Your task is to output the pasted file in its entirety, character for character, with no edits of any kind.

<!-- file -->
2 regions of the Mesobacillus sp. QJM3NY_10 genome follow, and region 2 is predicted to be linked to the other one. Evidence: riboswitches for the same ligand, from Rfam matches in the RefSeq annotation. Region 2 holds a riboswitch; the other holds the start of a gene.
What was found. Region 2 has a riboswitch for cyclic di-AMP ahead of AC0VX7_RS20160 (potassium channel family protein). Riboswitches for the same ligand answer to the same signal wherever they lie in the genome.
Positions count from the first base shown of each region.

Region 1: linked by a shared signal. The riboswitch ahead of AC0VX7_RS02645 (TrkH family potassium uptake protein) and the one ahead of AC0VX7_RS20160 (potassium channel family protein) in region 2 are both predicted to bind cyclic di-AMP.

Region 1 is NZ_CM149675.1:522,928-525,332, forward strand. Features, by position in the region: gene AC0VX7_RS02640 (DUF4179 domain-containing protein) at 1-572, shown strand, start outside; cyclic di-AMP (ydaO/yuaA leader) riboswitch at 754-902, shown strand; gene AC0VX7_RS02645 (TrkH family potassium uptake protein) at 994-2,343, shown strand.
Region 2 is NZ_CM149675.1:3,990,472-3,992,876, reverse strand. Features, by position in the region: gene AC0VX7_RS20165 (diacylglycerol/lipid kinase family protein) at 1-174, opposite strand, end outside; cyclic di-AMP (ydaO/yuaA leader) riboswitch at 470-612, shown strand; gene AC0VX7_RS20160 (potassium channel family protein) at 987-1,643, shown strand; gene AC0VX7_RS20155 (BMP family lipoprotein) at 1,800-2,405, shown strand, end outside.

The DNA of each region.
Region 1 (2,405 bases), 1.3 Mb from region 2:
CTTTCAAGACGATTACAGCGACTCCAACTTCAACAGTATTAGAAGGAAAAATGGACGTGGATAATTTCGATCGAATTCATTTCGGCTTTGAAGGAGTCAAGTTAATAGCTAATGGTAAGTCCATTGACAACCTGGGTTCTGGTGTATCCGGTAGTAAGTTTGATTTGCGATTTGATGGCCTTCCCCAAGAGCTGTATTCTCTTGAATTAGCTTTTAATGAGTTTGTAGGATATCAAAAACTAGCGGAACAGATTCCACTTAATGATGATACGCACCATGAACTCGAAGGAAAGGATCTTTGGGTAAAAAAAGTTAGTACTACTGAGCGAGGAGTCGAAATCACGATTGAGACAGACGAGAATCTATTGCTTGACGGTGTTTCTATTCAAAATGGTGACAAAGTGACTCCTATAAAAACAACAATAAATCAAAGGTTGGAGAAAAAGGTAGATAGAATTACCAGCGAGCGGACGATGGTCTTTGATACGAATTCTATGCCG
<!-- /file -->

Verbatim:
2 regions of the Mesobacillus sp. QJM3NY_10 genome follow, and region 2 is predicted to be linked to the other one. Evidence: riboswitches for the same ligand, from Rfam matches in the RefSeq annotation. Region 2 holds a riboswitch; the other holds the start of a gene.
What was found. Region 2 has a riboswitch for cyclic di-AMP ahead of AC0VX7_RS20160 (potassium channel family protein). Riboswitches for the same ligand answer to the same signal wherever they lie in the genome.
Positions count from the first base shown of each region.

Region 1: linked by a shared signal. The riboswitch ahead of AC0VX7_RS02645 (TrkH family potassium uptake protein) and the one ahead of AC0VX7_RS20160 (potassium channel family protein) in region 2 are both predicted to bind cyclic di-AMP.

Region 1 is NZ_CM149675.1:522,928-525,332, forward strand. Features, by position in the region: gene AC0VX7_RS02640 (DUF4179 domain-containing protein) at 1-572, shown strand, start outside; cyclic di-AMP (ydaO/yuaA leader) riboswitch at 754-902, shown strand; gene AC0VX7_RS02645 (TrkH family potassium uptake protein) at 994-2,343, shown strand.
Region 2 is NZ_CM149675.1:3,990,472-3,992,876, reverse strand. Features, by position in the region: gene AC0VX7_RS20165 (diacylglycerol/lipid kinase family protein) at 1-174, opposite strand, end outside; cyclic di-AMP (ydaO/yuaA leader) riboswitch at 470-612, shown strand; gene AC0VX7_RS20160 (potassium channel family protein) at 987-1,643, shown strand; gene AC0VX7_RS20155 (BMP family lipoprotein) at 1,800-2,405, shown strand, end outside.

The DNA of each region.
Region 1 (2,405 bases), 1.3 Mb from region 2:
CTTTCAAGACGATTACAGCGACTCCAACTTCAACAGTATTAGAAGGAAAAATGGACGTGGATAATTTCGATCGAATTCATTTCGGCTTTGAAGGAGTCAAGTTAATAGCTAATGGTAAGTCCATTGACAACCTGGGTTCTGGTGTATCCGGTAGTAAGTTTGATTTGCGATTTGATGGCCTTCCCCAAGAGCTGTATTCTCTTGAATTAGCTTTTAATGAGTTTGTAGGATATCAAAAACTAGCGGAACAGATTCCACTTAATGATGATACGCACCATGAACTCGAAGGAAAGGATCTTTGGGTAAAAAAAGTTAGTACTACTGAGCGAGGAGTCGAAATCACGATTGAGACAGACGAGAATCTATTGCTTGACGGTGTTTCTATTCAAAATGGTGACAAAGTGACTCCTATAAAAACAACAATAAATCAAAGGTTGGAGAAAAAGGTAGATAGAATTACCAGCGAGCGGACGATGGTCTTTGATACGAATTCTATGCCG